Waste-to-Energy: a reality for affordable heating in local districts


A journey through the most innovative European Waste-to-Energy plants, which contributes not only to district heating but also in some cities to fun and art.

Modern-day Waste-to-Energy plants are well integrated with their surroundings and involved in the life of community. Not only do they treat the non-recyclable waste produced by households and industries, but by processing this waste they also generate electricity and heating for residential buildings, businesses and nearby industries.

Waste-to-Energy plants treat municipal and similar waste that could not be recycled and generate energy in the form of electricity, steam or hot water. The hot water, depending on local infrastructure can be sent to nearby district heating or cooling networks, providing an affordable, reliable and fossil-free source of heating to local communities and thus allowing people all over Europe to enjoy cozy, comfortable and warm houses.

Today, around 10% of the energy provided to European district heating networks comes from Waste-to-Energy plants. [1]

Keep reading to discover how all-over Europe, communities in the surroundings of WtE plants benefit from the heat generated from their waste.

The Swedish Example

(Construction of the Sysav plant in Malmö, Sweden)

Sweden has a state-of-the-art waste management system. In the Scandinavian country residual waste is used as a fuel in the district heating system, instead of being sent to landfills. Waste-to-Energy meets the heating needs of 1,250,000 apartments, as Swedish WtE plants have high recovery rates thanks to the district heating networks built to use the heat produced from them.

One of the largest of these power plants in the country is Sysav, located in Malmö, Skåne County. It is among the most efficient plants in the country, and in Europe, processing around 600,000 tons of waste annually, enough to cover 60% of the heat requirements of Malmö, a city of 300,000 inhabitants. [2] [3]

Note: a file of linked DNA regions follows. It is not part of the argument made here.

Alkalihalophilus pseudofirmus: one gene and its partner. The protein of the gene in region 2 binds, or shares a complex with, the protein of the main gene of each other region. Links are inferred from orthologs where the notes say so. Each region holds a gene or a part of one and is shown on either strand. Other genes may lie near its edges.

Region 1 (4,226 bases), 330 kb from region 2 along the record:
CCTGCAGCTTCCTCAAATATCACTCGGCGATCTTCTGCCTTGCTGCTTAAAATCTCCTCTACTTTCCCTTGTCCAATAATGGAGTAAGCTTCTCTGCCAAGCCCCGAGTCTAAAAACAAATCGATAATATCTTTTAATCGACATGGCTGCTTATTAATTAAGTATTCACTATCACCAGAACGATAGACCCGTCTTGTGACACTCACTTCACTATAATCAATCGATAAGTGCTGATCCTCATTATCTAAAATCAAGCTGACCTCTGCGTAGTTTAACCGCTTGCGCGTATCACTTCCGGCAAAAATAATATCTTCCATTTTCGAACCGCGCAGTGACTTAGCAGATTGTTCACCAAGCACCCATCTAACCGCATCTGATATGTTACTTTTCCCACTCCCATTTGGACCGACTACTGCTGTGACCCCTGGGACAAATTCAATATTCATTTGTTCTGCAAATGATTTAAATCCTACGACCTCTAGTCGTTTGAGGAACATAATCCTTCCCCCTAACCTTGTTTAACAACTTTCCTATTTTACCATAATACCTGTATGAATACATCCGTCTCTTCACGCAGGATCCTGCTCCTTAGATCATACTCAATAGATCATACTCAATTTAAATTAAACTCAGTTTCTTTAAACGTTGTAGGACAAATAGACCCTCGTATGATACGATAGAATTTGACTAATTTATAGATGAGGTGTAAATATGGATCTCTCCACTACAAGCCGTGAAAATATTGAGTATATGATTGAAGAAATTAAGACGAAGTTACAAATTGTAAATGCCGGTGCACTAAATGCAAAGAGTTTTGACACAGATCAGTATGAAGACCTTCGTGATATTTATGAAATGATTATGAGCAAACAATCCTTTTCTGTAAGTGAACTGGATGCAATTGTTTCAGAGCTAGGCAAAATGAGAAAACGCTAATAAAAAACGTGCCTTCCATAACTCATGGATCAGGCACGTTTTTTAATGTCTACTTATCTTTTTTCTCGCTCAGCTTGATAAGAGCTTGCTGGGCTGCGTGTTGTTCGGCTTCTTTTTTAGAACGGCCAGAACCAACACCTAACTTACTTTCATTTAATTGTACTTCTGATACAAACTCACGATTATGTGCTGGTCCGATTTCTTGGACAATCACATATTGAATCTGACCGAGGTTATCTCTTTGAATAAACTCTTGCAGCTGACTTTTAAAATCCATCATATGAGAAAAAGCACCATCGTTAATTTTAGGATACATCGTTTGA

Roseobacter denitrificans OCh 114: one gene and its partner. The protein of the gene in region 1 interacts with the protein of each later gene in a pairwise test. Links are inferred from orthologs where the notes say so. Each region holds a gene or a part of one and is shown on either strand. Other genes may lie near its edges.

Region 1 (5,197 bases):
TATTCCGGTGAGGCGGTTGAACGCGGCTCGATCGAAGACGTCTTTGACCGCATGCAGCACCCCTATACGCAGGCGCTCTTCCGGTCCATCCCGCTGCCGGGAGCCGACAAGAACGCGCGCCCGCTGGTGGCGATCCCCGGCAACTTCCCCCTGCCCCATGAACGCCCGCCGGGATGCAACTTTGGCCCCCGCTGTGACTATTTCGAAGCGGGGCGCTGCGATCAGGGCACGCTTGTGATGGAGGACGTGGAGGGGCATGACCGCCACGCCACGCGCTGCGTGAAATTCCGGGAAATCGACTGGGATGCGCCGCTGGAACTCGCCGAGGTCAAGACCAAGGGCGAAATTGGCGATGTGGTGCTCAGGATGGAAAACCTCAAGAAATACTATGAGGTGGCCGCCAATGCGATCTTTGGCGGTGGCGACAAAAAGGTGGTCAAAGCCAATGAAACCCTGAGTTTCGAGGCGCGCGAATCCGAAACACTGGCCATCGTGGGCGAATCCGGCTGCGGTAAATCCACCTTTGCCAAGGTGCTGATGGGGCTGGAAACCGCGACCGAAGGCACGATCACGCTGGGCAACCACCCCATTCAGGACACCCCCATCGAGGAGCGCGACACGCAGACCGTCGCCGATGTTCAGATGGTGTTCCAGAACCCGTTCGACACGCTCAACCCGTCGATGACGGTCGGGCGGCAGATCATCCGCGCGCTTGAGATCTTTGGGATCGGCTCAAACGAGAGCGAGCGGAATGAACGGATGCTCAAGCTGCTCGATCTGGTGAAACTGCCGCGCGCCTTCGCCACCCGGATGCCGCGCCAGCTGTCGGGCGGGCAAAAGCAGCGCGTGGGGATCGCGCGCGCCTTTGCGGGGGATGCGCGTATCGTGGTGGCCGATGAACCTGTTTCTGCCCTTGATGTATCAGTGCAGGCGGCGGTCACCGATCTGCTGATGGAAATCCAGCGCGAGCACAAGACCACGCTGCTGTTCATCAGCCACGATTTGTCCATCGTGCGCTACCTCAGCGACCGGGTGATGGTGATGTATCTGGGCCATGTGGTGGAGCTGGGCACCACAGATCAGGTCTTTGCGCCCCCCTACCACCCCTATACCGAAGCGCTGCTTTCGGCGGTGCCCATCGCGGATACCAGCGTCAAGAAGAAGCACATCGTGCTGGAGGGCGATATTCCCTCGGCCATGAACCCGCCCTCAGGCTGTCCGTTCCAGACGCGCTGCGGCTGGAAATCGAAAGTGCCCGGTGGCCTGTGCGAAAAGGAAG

The Rea Dalmine Plant in Bergamo

(The Rea Dalmine Plant in the city of Bergamo, Italy)

With its numerous strengths, Rea Dalmine is considered a real point of reference for Italian and European Waste-to-Energy conversion. Thanks to its integration with the regional waste management strategy, the data published daily on the website, and its aesthetically pleasing architecture the plant is one of the most efficient ones in Europe. In 2020, thanks to an agreement between A2A Calore & Servizi and the existing plant of REA DALMINE, a 50% increase in the heat available in the district heating network of the City of Bergamo was achieved, which translates into 14,500 tons of CO2 less per year released into the air.[3][4]

Giubiasco Plant in Switzerland

(The plant of Giubiasco Plant in Switzerland)

In the ancient town of Giubiasco, at the foot of the Swiss alps, lies an innovative Waste-to-Energy plant which helped the city solve its waste disposal issues and provide heating to the surrounding area. Built in 2009 to put an end to the costly practice of exporting the waste generated in the town to other Swiss cantons, the plant also helped the surrounding communities by providing a source of partly renewable heating and electricity.

The Giubiasco plant converts around 160,000 tons of waste per year into energy. The plant feeds the national power grid and covers the needs of around 23,000 Swiss households, using the waste collected from the Ticino Canton.

Amager Bakke in Copenhagen

(Sky view of the Amager Bakke’s Plant in Copenhagen, Denmark)

In Copenhagen, Amager Bakke ’s Waste-to-Energy plant provides a blueprint for cities across Europe on how to best deal with non-recyclable waste to generate heat and electricity for their inhabitants, but also highlights that modern plants can bring social added-value to their surrounding community.

The facility manages the non-recyclable waste of approximately 645,000 people and about 68,000 companies from Copenhagen and 4 other municipalities. In return, it provides electricity to 80.000 households and district heating to 90,000 apartments.

But that’s not all! It is no mistake if the plant is also known as “Copenhill”, culminating at 100 meters with an accessible rooftop covered with vegetation and perfect for hiking. If you are not fond of walking, Copenhill also includes the tallest climbing wall of the world and a ski slope! Otherwise, impossible to do in a city, these activities are just one metro away in Copenhagen.

If you want to know more about the state-of-the-art of the Amager Bakke Plant in Copenhagen, we recommend you to watch this video about the plant for the future and as part of our ‘Beauty in the Beast’ series. 

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